Determining the Composition of Flue Gas Desulfurization By-Products by Gravimetric Analysis
Flue gas desulfurization (FGD) is a process designed to remove sulfur dioxide (SO2) from the exhaust gasses of coal burning power plants.
The process uses a base, normally calcium hydroxide (Ca(OH)2), to convert the SO2 into calcium sulfite:
Ca(OH)2 + SO2 → CaSO3 + CO2
The resulting CaSO3 can then oxidized to form a commercially viable product, calcium sulfate dihydrate, known in the industry as synthetic gypsum.
+ 2H2O + O2 → CaSO4 + H2O
The ‘synthetic’ moniker serves to differentiate it from natural mined gypsum. The oxidation from CaSO3 to CaSO4 should be monitored to ensure that a product of sufficient purity to be commercially viable is formed. The commercial viability of the resulting gypsum is important because it helps to offset the cost to the power industry of installing FGD equipment, and it prevents literally tons of material annually from ending up in landfills worldwide.
Testing for Gypsum Purity
The synthesized gypsum is used in a variety of applications. The construction industry uses it as the primary ingredient in drywall, and as a setting inhibitor in portland cement. The property of gypsum that makes it valuable as a fire retardant in construction materials is also what makes it a good candidate for thermogravimetric analysis. Namely, in gypsum each molecule of calcium sulfate has two molecules of water chemically bound to it. These waters of hydration can be removed by heating the material above 150°C.
CaSO4 * 2H2O → CaSO4 +2H2O
Pure gypsum will lose 20.93% of its weight upon heating. This convenient chemical composition makes it relatively simple to test the purity of gypsum thermogravimetrically. First the material is dried by heating to a temperature low enough to drive off free moisture while retaining the chemically bound water, typically 40°C to 80°C. Then the dried material is heated to 240°C to completely dehydrate it. Multiply the moisture loss in percent by 4.778 to determine the purity of the starting material. This process can be completely automated by the use of a modern moisture analyzer like the Computrac® MAX® 5000XL by Arizona Instrument LLC. The instrument can be programmed to do all the calculations in the software, the end user simply has to start the test, load the sample, and record the final result.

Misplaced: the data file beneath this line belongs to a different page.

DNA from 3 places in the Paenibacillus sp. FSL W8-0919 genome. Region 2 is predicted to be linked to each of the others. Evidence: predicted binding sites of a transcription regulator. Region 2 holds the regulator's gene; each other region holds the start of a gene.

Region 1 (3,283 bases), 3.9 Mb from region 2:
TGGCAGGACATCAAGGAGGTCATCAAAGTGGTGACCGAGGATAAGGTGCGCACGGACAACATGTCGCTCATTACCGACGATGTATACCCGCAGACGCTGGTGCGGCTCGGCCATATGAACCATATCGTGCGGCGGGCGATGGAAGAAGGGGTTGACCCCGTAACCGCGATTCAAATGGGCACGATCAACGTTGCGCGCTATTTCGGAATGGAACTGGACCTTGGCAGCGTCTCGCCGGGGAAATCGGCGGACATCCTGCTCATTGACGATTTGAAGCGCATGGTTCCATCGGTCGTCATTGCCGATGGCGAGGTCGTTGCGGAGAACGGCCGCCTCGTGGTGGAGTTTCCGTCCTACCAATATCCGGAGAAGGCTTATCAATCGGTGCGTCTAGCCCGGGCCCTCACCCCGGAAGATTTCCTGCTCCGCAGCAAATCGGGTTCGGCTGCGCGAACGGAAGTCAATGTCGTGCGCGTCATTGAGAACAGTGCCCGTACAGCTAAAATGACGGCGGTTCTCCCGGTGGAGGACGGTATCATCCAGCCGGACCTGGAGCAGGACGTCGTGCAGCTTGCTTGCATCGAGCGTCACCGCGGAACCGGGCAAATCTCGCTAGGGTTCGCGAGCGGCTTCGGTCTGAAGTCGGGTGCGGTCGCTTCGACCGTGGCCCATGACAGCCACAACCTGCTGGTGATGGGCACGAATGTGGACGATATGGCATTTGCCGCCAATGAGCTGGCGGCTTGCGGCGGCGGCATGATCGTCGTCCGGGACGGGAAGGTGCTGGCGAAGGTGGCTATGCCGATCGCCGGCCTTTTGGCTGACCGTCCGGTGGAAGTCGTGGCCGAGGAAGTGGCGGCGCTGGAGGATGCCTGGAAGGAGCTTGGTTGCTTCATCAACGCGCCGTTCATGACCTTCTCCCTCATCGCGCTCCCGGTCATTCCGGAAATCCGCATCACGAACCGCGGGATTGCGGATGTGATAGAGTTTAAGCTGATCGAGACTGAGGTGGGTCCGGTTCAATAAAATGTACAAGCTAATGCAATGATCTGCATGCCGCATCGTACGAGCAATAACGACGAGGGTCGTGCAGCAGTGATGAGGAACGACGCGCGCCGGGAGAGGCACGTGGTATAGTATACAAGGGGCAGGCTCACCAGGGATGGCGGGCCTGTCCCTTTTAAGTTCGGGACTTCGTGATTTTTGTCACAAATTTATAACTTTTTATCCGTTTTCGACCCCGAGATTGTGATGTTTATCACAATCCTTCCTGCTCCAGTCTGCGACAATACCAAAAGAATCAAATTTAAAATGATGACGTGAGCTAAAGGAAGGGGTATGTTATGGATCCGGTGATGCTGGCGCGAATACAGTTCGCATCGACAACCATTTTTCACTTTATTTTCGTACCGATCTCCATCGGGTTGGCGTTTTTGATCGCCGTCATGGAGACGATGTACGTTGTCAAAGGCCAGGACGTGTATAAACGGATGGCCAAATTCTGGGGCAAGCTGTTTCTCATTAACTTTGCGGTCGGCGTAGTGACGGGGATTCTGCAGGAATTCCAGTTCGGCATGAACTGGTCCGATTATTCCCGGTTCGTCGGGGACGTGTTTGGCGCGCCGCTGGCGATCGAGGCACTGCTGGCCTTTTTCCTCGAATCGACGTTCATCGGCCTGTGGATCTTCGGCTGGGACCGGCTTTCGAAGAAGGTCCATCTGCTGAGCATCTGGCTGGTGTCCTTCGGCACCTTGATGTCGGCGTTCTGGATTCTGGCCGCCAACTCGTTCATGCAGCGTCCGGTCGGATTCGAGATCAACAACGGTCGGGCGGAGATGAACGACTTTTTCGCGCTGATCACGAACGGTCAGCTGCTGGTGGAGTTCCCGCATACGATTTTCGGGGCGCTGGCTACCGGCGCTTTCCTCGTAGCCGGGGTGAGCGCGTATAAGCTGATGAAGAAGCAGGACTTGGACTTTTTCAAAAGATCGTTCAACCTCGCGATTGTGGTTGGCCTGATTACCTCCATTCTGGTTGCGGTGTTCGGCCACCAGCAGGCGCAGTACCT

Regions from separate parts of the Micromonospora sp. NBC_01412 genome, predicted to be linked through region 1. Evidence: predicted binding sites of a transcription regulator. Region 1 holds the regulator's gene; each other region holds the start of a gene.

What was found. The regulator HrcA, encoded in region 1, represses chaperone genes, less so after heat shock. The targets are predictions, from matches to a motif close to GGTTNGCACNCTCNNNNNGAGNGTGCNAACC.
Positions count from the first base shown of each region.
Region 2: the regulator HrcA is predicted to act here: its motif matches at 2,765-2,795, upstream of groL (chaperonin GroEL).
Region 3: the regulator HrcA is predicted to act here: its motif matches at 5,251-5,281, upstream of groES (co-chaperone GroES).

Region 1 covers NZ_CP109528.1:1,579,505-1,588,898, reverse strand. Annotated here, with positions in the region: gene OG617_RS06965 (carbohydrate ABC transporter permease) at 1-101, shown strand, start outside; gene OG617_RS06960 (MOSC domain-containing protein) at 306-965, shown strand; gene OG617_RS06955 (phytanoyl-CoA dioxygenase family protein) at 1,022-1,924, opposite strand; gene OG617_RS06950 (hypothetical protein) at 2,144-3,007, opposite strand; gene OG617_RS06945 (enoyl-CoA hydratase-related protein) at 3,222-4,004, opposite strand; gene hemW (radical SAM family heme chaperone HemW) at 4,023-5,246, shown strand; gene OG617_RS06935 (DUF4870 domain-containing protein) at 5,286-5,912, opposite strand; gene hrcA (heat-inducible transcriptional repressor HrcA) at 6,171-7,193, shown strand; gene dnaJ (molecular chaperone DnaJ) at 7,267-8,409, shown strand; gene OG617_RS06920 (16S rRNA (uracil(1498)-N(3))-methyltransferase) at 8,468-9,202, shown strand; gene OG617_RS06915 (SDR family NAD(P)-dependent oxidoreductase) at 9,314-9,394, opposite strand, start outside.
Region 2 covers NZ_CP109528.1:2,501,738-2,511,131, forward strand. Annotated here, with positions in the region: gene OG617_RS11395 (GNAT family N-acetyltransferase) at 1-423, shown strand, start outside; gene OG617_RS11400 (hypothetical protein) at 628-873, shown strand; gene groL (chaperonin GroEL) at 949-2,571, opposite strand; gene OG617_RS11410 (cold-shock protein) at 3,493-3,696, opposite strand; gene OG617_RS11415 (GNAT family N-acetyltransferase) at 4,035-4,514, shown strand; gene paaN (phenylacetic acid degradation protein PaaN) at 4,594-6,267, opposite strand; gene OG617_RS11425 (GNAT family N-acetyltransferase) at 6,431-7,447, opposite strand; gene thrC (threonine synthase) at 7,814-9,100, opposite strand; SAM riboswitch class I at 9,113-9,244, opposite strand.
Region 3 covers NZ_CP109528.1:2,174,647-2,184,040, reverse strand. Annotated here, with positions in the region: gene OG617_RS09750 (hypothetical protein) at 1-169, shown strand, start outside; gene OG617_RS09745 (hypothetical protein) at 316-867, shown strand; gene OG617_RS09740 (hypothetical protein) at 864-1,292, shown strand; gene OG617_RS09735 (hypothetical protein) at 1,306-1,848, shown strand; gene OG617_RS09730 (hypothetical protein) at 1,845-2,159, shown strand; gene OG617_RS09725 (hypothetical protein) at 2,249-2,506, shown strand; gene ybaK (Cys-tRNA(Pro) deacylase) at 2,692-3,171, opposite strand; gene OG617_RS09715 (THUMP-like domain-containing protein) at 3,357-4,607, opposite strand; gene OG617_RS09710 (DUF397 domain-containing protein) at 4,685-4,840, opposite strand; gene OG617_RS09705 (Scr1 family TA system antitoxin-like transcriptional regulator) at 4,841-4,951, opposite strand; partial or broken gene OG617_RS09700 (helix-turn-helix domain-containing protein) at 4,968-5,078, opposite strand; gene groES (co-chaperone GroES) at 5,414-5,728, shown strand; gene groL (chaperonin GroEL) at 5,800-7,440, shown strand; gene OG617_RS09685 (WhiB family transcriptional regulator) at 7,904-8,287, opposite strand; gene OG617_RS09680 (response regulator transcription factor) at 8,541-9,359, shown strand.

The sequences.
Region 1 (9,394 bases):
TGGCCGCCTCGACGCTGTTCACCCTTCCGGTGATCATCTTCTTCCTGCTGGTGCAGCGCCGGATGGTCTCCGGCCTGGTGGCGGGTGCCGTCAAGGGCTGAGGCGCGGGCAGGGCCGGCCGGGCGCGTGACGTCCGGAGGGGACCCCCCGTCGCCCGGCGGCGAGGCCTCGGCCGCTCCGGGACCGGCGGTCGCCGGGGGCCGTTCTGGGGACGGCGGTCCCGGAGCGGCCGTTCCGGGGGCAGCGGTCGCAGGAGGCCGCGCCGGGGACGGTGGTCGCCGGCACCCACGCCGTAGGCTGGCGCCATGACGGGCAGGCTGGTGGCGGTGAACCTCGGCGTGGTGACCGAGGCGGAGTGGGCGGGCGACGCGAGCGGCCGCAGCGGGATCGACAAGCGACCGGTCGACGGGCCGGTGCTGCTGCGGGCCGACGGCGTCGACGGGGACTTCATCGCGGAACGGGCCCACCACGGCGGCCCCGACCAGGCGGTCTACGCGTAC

Calcium Sulfite Hemihydrate
Things get a bit trickier if the material under test is not pure gypsum. For instance if the oxidation of the CaSO3 is incomplete and not all of the material is converted to gypsum. A moisture analyzer, coupled with the chemistry of the CaSO3 can help in these instances also. The calcium sulfite also exists as a hydrated salt, calcium sulfite hemihydrate. For every two molecules of CaSO3, there is one molecule of chemically bound water. Like gypsum, these waters can be liberated thermally, but at much higher temperatures, typically 390°C to 500°C.
CASO3 * ½H2O → CaSO3 + ½H2O
Pure calcium sulfite hemihydrate will lose 6.97% of its weight upon heating to 500°C. Like gypsum, we can exploit this to determine the purity of the initial material. Multiplying moisture loss at 500°C in percent by 14.65 will yield the initial concentration of calcium sulfite hemihydrate in the sample. Again, this process can be automated in the moisture analyzer. The user simply adds the sample and allows the instrument to do the appropriate calculations.
The calculations get trickier still if there is unreacted calcium hydroxide to account for. At temperatures sufficient to dehydrate calcium sulfate hemihydrate, Ca(OH)2 decomposes:
CA(OH)2 — → CaO + H2O
The degradation of calcium hydroxide and the dehydration of calcium sulfate hemihydrate begin to occur at almost the exact same temperature. It is difficult, if not impossible, to control the temperature so that the two phenomena can be observed independently. However, since the theoretical weight loss of the two materials is different, the composition of the two constituents can be determined using the observed weight loss and some mathematical tricks. The theoretical loss due to the decomposition of pure CaOH is 24.3%. This corresponds to a factor of 4.111.
Putting it all together
Using all these factors, a system of equations can be obtained that estimates the initial concentrations of calcium sulfate dihydrate, calcium sulfite hemihydrate, and calcium hydroxide in a sample
- A = raw result from calcium sulfate dihydrate portion of the test
- B = raw result from the combined calcium sulfite hemihydrate and calcium hydroxide portion of the test
- J = Calcium sulfate dihydrate constant = 4.778
- K = Calcium sulfite hemihydrate constant = 14.655
- L = Calcium hydroxide constant = 4.111
- X = percent calcium sulfite hemihydrate
- Y = percent calcium hydroxide
The result is a system of 2 equations:
X + Y + JA = 100 (1)
(X / K) + (Y / L) = B (2)
Solving for (2) in terms of (1) yields:
X = K(100 – LB – JA) / (K – L) (3)
Plugging the constants above for J, K, and L into (3) yields:
X = [(14.655)*(100 – 4.111B – 4.778A)] / 10.544
While this may look somewhat intimidating, what it boils down to is a simple analysis that can be performed using a thermogravimetric analyzer to provide valuable information about the composition of a producer’s FGD byproducts. The key components are an instrument that has the capability to reach temperatures sufficient to drive the reactions of interest, and the ability to separate the tests so that meaningful numbers are yielded at each stage. The Computrac® MAX® 5000XL is the ideal instrument for the analysis of not just gypsum, but all FGD by-products.